Terry McGowan, director of engineering for the ALA, says, "Older eyes experience two important changes."
First, the amount of light required to sustain visual performance increases with age. Research shows that a 60-year-old needs twice as much light as a 30-year-old.
Second, with time, human eyes become more sensitive to glare. This can seem like a bit of a Catch-22, as more light can often result in increased glare. That's what makes the quality of light more important as you grow older.
With many baby boomers reaching their mid-60s, homeowners should consider user age as a factor in their home lighting design. It is easy to enhance the visual performance and enjoyment for baby boomers and older folks with a few simple lighting adjustments:
* Turn on one or two table lamps while watching TV to reduce the contrast between the bright screen and the surrounding darkness.
* Use a torchiere for uplighting as well as downward illumination for versatility. Look for a fixture with a separate task light attached or one with a glass bowl at the top to shine some light downward.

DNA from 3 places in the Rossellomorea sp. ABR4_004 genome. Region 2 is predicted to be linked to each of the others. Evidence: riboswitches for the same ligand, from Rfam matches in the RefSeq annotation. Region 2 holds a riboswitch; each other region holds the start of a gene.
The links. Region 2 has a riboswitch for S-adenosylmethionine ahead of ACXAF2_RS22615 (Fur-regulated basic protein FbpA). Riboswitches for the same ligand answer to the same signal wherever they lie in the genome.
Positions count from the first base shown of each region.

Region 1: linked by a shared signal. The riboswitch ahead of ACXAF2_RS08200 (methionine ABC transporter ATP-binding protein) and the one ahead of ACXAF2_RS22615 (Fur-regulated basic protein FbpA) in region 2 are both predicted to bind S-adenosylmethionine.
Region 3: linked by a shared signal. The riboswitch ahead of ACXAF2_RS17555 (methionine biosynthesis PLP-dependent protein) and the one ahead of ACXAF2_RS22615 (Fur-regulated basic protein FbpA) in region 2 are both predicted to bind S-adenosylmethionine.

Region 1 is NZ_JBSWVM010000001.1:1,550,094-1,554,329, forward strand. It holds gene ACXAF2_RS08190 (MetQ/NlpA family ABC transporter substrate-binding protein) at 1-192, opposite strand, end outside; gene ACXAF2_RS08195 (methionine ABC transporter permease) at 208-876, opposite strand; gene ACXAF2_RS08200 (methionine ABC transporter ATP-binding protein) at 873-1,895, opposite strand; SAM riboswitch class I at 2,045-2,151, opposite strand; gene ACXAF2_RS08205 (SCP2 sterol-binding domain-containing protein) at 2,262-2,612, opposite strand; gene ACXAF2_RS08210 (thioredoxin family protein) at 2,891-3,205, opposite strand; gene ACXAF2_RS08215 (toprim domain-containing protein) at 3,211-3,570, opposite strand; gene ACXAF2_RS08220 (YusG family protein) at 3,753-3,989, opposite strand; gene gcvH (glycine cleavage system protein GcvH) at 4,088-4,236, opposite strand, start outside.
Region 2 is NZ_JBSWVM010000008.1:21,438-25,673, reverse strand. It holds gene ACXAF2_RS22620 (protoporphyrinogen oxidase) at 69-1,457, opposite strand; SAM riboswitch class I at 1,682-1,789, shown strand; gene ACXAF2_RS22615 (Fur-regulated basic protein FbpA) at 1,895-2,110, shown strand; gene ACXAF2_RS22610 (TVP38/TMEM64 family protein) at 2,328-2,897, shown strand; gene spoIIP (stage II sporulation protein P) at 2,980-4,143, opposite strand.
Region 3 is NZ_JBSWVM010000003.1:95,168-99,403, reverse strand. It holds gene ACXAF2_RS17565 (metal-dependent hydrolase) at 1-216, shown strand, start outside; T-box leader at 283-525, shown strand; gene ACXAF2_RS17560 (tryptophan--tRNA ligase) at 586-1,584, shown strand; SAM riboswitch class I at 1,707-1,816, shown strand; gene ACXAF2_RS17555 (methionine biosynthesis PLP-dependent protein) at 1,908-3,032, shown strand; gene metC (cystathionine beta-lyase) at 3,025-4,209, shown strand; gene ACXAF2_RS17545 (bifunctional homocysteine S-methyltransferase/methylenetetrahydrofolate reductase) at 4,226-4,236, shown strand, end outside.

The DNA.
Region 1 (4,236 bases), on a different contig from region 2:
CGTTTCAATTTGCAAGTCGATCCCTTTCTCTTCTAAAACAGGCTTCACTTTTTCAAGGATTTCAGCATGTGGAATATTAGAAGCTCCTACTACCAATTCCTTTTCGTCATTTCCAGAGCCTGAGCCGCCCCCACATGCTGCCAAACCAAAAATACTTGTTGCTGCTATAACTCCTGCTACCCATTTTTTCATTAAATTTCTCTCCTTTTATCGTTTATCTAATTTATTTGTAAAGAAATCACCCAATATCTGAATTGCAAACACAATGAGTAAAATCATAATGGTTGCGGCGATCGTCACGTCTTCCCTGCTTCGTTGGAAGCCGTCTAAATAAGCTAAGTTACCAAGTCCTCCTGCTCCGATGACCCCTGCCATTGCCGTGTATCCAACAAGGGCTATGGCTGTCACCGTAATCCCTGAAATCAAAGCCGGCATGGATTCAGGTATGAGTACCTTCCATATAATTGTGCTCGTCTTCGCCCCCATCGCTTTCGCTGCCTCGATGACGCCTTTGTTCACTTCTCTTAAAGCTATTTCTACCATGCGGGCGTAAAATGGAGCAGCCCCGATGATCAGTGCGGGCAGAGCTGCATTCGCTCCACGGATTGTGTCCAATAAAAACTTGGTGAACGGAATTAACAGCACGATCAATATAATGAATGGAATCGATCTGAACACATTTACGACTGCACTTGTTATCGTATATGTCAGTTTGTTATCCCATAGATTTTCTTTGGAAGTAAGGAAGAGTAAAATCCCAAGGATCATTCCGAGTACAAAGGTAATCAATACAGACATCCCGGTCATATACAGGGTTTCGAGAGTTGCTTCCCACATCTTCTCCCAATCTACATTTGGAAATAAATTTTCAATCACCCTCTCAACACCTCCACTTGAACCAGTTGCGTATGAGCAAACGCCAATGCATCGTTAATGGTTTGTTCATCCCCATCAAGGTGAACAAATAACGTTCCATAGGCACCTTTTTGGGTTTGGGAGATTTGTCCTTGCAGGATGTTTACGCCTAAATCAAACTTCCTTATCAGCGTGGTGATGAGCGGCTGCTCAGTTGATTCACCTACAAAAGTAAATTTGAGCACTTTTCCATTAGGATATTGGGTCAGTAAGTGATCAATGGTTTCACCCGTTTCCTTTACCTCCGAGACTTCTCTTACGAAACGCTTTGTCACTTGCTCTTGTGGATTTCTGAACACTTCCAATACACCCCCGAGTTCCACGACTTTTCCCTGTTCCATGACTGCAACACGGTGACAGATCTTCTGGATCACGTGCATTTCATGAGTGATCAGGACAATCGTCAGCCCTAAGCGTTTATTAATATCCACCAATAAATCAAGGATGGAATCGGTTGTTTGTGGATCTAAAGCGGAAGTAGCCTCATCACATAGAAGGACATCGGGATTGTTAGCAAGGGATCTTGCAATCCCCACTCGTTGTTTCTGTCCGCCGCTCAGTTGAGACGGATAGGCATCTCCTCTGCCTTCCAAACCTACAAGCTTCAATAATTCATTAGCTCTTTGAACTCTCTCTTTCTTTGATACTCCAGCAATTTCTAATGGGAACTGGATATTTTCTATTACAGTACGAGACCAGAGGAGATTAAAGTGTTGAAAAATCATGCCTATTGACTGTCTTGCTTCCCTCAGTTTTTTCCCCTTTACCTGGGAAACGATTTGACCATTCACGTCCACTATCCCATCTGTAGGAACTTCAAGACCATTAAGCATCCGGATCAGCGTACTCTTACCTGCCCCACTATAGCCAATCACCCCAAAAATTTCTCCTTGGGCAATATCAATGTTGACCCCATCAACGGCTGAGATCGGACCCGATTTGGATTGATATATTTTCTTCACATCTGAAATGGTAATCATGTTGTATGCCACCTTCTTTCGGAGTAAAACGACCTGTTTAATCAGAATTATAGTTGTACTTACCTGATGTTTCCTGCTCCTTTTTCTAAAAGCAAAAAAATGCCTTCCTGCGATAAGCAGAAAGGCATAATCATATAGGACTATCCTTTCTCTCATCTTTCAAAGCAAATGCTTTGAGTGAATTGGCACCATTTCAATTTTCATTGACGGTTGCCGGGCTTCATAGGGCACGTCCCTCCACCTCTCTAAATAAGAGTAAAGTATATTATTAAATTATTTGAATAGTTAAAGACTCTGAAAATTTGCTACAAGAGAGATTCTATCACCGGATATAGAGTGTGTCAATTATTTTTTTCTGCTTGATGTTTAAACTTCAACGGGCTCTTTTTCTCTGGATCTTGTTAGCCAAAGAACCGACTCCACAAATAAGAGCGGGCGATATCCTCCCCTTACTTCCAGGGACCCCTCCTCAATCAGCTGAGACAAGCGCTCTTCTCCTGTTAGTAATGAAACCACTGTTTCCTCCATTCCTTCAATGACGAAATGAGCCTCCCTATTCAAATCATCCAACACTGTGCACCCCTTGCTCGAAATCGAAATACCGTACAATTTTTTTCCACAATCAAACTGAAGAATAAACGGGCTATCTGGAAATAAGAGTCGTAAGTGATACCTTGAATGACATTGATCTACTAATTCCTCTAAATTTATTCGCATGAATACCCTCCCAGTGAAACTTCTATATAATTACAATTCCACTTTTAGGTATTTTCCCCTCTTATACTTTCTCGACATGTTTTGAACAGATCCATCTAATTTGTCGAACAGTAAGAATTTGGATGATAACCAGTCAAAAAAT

* Have a task light that can be directed or pivoted.
In addition to providing sufficient light, proper lighting design is essential to human health.
"As people get older, it isn't just the amount of light, it is also the color of the light and when it is applied, that is key to regulating things such as circadian rhythm and REM sleep cycles," says McGowan.
Growing research indicates that light can impact human health in numerous ways, including susceptibility to Alzheimer's disease. The question is: What exactly can aging people do to help their eyes and health?
The answer, according to McGowan, is to enjoy bright days and dark nights. "If you're older and don't sleep very well, expose yourself to bright light, such as daylight, early in the morning ... a walk outside will do it ... and sleep in a dark room at night. That will do everything required to regulate your circadian rhythm," says McGowan.